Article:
Click here to go to the Home Page

October 21, 2003

Scope of Grand Island water contamination probed
by David Hendee, Omaha World-Herald

Grand Island will be poked and probed for several days as the U.S. Environmental Protection Agency seeks to determine the size and shape of the plume of contaminated water under the city.

The tests under way this week will for the first time evaluate the extent and definition of the industrial contamination recently found in private water wells on the edge of Nebraska's fourth-largest city.

"At this point, all we have is a lot of questions," said Gary Mader, the city's utilities director. "This sampling will get us closer to answers."

Residents of at least 50 houses in southwest Grand Island have been advised not to use their tap water for drinking, dishwashing, showering or bathing because the water could give off toxic vapors.

The EPA work is one of three initiatives under way in the community to resolve the dilemma.

Others include extending city water lines to the neighborhood and installing whole-house filtration to houses with the highest concentrations of contamination.

The City Council tonight is scheduled to award a contract for extending water lines at no cost to 21 residents in the area near Mary Lane. The work is expected to be completed by late December, Mader said.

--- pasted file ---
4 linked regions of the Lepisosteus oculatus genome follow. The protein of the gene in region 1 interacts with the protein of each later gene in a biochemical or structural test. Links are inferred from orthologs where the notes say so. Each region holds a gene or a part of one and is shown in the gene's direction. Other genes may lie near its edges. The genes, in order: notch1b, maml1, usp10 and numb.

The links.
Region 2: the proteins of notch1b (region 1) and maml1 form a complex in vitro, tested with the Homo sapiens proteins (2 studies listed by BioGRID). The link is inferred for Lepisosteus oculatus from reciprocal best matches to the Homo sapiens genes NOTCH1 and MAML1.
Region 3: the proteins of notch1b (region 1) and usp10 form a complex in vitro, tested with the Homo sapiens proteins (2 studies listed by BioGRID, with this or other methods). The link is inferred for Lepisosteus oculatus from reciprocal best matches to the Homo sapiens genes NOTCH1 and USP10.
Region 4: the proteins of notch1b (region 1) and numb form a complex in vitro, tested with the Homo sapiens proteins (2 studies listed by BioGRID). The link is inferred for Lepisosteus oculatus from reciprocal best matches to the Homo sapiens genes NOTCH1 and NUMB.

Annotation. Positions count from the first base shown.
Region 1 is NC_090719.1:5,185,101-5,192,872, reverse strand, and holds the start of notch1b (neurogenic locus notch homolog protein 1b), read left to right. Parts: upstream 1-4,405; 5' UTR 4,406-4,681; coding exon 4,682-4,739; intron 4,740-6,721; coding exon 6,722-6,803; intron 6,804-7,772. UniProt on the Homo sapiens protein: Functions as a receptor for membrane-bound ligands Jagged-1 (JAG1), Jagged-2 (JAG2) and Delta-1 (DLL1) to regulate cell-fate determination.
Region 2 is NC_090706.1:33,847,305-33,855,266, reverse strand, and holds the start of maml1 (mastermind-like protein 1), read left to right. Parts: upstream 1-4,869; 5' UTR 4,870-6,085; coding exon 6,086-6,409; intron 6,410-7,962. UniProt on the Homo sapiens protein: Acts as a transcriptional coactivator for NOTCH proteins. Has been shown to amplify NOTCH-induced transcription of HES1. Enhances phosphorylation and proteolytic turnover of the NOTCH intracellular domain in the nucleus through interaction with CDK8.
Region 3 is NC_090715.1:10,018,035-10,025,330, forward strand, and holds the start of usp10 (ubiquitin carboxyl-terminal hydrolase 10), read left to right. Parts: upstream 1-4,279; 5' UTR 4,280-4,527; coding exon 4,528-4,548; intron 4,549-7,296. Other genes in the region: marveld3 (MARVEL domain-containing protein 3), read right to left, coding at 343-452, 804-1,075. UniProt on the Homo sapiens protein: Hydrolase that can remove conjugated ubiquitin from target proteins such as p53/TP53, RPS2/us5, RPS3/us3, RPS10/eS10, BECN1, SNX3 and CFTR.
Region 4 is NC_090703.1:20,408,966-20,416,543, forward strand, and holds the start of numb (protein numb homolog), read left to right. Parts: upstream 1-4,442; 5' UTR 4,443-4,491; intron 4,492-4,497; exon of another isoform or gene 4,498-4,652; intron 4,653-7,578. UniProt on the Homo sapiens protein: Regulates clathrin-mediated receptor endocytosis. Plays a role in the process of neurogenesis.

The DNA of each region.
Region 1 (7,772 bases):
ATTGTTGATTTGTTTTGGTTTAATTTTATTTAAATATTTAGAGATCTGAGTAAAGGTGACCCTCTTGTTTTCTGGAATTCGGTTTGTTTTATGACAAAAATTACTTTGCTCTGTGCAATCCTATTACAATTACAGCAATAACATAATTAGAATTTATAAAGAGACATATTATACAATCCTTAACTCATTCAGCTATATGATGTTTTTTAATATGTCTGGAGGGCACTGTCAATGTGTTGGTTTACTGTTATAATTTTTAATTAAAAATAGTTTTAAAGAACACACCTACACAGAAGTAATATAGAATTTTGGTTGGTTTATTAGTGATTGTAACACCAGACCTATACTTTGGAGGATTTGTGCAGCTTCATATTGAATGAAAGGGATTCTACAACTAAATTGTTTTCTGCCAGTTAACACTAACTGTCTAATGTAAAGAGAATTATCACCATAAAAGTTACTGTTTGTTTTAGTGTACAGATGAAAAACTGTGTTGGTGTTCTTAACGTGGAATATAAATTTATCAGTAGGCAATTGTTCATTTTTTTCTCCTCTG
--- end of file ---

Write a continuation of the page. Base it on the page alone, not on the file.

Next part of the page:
A similar project for the Kentish Hills neighborhood north of the Mary Lane area is expected to be ready to come before the City Council next week.

The new water mains and service lines will be paid for by Case New Holland, whose combine manufacturing plant is nearby. The company insists that it is not the source of the contamination.

Jeff Walsh, a company spokesman, said that although information indicates that another site is a more likely source of the contamination, the company supports the city government's rapid response to the public health issue.

Case New Holland has had a plant in Grand Island for 39 years.

Mayor Jay Vavricek said he appreciates Case New Holland's cooperation and assistance.

As an interim measure until the new water lines are installed, Case New Holland is providing whole-house filtration to residents whose wells tested above 17 parts per billion for tetrachloroethylene. The residences are on Mary Lane, Valley View Avenue and Cornhusker Highway.

"Our goal is to get water in homes for drinking and showering and other normal use as soon as possible," Mader said.

The EPA sampling is being conducted by Tetra Tech Inc., a Pasadena, Calif., company that handles environmental engineering and technical services for clients around the world.

The sampling includes probing the earth with equipment to detect gases in soil and contaminants in water.

"This is a work in progress," Mader said.

top | Home